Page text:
Lending a hand in the bush
Denise Williams recounts her rewarding experience as a volunteer with Frontier Services - Outback Links.
I was sitting on the steel tray of the ute with my friend Michelle as it clattered over ‘Manly’, a remote property located in the heart of Outback Queensland. We came to a sudden stop and the driver yelled to hang on. So we did. He had just spotted a family of wild pigs and went hell for leather after them. We held on tight, almost falling off as the dogs leapt from the ute to catch the pigs.
Pretty soon, a dead pig joined us on back of the ute. Before we got back to the homestead, two freshly hunted kangaroos were also riding back. When it was over, I thought, ‘Well, we’re still here’. It was pretty gory, but what an experience!
Michelle and I stayed at Manly, 30 minutes out of Augathella, for three and a half weeks as volunteers with the Frontier Services program, Outback Links. The program places volunteers with families living in the Outback who need some assistance for a short period of time.
At times, these families face added pressures, such as an illness, financial strain, the stress of seasonal workloads or drought and flooding. Having an extra set of hands around helps them to get through.
I had not travelled through Outback Queensland and wanted to visit this remote area, but I needed a reason to go.
Before we retired on the Sunshine Coast, my husband and I had combined travel around Australia with some volunteering in Arnhem Land, which I think adds more purpose to travelling around.
You experience something you miss when you are travelling as a tourist. I’d heard about Outback Links and applied to volunteer. Michelle and I, and Polly, my cocker spaniel who comes with me everywhere, travelled to Manly in my Ford Transit Van. It’s a two-seater with a cosy double bed, kitchen and wardrobe in the back and a shower outside.
We were there to help caretakers Danielle and Reece with odd jobs around the house so that they could get on with work out on the property. Danielle had contacted Outback Links because she was recovering from a shoulder injury and found it hard to reach up and to carry weights. She needed some help getting the house in order while her shoulder got better.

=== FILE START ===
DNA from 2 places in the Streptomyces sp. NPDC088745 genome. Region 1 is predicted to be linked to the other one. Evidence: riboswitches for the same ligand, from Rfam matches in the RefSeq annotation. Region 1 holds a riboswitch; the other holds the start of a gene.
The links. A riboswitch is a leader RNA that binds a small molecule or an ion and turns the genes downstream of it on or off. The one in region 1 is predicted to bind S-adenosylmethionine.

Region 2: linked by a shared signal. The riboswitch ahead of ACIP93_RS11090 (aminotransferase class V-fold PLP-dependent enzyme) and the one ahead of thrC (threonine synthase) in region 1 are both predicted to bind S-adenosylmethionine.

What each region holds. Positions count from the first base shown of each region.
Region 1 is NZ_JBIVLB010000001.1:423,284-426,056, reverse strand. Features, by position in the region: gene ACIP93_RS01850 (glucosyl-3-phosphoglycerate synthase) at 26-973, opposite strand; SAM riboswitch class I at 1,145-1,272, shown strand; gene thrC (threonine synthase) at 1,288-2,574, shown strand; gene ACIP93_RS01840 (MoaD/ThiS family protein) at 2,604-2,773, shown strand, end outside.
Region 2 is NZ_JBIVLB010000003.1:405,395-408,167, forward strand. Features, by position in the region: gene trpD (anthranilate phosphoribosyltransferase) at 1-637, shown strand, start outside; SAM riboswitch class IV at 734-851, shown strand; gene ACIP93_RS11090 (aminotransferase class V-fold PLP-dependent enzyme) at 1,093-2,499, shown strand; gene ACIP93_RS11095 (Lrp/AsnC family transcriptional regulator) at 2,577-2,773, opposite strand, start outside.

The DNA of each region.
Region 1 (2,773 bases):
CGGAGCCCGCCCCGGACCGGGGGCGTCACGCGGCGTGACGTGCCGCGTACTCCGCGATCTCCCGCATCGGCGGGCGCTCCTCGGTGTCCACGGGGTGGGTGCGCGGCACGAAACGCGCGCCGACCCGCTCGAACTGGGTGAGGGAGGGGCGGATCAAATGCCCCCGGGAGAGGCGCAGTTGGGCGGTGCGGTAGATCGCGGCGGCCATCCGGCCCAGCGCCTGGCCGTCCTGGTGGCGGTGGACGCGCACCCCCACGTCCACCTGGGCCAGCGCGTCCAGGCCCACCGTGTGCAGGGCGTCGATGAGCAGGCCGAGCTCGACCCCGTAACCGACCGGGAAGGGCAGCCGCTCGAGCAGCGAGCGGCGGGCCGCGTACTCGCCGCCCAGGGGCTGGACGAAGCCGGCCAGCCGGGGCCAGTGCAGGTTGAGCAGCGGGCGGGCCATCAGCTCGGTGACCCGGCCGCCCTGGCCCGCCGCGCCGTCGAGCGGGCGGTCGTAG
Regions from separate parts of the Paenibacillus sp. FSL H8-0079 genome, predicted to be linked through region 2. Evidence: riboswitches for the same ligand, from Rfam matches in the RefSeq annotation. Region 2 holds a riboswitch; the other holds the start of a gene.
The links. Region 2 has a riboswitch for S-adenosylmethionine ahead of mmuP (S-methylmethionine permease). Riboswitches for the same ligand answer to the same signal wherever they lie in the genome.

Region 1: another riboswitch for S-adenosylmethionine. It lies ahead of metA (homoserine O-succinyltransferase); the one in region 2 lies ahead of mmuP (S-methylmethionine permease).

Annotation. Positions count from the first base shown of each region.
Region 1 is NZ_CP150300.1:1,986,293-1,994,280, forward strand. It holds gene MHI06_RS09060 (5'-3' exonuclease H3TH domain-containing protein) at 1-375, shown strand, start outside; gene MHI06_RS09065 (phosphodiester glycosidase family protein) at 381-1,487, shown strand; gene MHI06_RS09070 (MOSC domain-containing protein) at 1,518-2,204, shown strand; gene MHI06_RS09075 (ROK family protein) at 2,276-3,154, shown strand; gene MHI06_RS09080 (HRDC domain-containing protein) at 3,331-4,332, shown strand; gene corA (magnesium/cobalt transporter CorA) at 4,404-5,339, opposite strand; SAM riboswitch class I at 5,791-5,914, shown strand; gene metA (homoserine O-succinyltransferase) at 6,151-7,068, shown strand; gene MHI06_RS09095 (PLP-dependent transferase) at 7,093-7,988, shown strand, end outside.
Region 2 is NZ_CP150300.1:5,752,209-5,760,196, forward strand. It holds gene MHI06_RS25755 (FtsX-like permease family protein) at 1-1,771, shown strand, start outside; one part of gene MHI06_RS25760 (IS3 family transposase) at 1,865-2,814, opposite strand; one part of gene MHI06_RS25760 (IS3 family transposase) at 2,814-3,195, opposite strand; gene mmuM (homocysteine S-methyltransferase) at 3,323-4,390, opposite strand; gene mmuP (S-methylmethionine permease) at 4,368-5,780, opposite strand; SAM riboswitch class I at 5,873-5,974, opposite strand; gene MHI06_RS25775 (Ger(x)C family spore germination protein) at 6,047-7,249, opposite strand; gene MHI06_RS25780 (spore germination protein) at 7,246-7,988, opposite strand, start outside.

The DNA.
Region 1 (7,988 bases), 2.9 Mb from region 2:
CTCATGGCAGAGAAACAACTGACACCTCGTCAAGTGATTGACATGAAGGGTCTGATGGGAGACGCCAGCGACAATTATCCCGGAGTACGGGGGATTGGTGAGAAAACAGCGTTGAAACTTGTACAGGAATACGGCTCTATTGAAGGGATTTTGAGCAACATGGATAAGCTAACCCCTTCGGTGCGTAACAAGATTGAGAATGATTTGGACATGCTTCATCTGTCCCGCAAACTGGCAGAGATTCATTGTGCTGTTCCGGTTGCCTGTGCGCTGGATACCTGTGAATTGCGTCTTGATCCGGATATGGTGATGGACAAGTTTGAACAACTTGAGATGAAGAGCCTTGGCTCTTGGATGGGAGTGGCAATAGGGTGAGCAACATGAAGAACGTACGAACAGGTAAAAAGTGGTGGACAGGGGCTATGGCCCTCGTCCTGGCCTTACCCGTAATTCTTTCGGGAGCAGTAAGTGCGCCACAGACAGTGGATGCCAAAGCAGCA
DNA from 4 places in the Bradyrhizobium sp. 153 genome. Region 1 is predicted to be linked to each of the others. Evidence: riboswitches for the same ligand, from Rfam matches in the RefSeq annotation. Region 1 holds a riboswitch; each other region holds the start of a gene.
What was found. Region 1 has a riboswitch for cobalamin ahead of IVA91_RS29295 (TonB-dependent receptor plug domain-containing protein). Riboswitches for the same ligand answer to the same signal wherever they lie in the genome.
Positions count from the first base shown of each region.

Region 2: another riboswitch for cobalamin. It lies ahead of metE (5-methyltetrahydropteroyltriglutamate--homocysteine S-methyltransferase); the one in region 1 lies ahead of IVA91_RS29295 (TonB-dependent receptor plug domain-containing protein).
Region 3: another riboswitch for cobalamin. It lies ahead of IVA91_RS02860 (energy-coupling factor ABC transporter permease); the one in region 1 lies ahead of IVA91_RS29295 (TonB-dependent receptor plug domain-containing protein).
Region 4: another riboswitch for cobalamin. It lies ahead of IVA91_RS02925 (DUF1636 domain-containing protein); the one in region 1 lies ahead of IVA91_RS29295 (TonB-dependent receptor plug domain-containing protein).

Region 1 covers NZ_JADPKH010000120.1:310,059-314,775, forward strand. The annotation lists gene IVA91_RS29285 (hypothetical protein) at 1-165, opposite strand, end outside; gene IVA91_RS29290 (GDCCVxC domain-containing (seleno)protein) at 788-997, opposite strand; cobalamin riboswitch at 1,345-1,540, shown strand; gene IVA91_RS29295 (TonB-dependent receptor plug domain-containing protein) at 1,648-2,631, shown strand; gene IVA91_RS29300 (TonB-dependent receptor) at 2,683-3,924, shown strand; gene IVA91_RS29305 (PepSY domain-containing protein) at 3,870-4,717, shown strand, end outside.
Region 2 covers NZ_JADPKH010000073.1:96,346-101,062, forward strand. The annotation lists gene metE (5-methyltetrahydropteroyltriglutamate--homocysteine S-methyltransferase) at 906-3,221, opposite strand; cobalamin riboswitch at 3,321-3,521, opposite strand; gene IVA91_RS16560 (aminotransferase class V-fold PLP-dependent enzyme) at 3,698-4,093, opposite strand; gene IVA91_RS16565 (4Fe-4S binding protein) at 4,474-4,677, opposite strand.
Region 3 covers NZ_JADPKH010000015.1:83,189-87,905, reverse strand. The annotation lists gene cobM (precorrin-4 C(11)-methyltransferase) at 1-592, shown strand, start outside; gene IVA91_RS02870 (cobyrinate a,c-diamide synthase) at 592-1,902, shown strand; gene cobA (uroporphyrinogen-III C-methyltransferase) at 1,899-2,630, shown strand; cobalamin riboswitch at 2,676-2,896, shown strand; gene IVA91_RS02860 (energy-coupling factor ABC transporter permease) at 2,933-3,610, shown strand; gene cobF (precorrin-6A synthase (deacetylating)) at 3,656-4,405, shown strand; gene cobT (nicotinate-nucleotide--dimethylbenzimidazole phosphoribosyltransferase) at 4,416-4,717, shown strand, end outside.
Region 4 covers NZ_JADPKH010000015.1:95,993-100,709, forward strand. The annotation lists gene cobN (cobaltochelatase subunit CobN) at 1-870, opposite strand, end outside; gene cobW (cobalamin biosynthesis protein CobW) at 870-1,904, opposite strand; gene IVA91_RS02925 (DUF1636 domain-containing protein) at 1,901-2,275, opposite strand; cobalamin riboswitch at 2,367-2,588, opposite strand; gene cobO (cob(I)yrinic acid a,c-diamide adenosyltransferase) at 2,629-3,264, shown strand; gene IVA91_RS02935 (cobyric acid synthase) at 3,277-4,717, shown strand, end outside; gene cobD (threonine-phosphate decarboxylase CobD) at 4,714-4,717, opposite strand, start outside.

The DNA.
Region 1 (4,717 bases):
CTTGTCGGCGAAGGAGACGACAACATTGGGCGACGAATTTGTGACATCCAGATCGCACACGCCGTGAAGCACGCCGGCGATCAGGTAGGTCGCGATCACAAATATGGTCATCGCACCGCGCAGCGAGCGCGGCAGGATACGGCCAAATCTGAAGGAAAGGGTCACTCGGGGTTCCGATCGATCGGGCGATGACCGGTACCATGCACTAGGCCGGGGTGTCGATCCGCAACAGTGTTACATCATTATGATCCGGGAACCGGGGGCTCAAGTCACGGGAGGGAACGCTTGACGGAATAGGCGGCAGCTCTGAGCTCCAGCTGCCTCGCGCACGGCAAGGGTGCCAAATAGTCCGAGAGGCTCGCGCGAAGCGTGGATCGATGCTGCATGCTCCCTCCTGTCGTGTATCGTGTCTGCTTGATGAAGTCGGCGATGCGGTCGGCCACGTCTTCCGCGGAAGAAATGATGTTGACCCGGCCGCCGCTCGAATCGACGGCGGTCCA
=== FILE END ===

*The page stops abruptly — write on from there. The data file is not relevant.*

Danielle is a dog breeder of Bull Arabs, which are trained to hunt wild pigs. About 30 dogs were kept in the paddocks around the house, in cages and tied under trees. Reese is a professional roo shooter. The couple also had some horses and cattle and the children had guinea pigs.
Eager to get to work, we asked Danielle to write down a list of the jobs she wanted us to do. The first chore was to tidy the kitchen, then the storeroom, the laundry and the outdoor area.
We cleaned systematically, taking everything off shelves, dusting them and putting them back. There was red dust everywhere. After we ticked off all the jobs on the list, we went on to paint the verandah steps and to dig the vegetable garden.
We worked for about six or seven hours each day and in between we played Scrabble and cards. We shared meals with the family and occasionally cooked for them.
Staying on the property, we realised just how isolated the family was. One boundary of the farm runs along the famous 5614km Wild Dog Barrier Fence that runs through most of Queensland to the Great Australian Bight and was built to keep dingoes out of the farms.
I enjoyed spending time with Danielle’s two young children, who are schooled at home through distance education. The teachers work from a room in the Charleville headquarters and at assigned times each week, the children sit in front of the computer and talk to their teachers and classmates via a camera.
They even have show and tell. One day, the daughter held up her new puppy to the camera for everyone to see but she showed them a guinea pig instead. It was a joke.
The kids were very good at playing with each other and were eager to show us the towns they had made in the dust and dirt and their cubby houses made out of trees and grass. They rode around the property on a quad bike and let us have a go. Now, that was fun!
When our time was up, we were sad to leave. The family gave us some small gifts and wrote us a lovely letter. Danielle was very grateful for the work we did and, at times, we sat and chatted to her and learnt a lot about their lives. The family was very appreciative and I think they enjoyed our company.
In the Frontier Services program you go bush to help, but at the same time you receive so much. I got to experience living on a farm.
My next stop is Western Australia. In July I intend to head for Broome via Darwin and return east on the Nullarbor Plain.
As part of my trip, I hope to lend a hand again as a volunteer with Outback Links. I think meeting people and seeing how they live adds and enriches your own life.
Outback Links needs volunteers who can provide families living in isolated locations across Outback Australia with a helping hand. Participants come with all kinds of skills and have backgrounds such as tradespeople, nurses and teachers. Retired people, backpackers and other travellers are welcome. Many Outback Links volunteers combine their travel in Outback Australia with a short volunteer placement. The program is run by Frontier Services, the major provider of aged care, health and community services, and pastoral support to people in Outback and Remote Australia. To register your interest or to find out more go to http://www.frontierservices.org or phone 1300 731 349.
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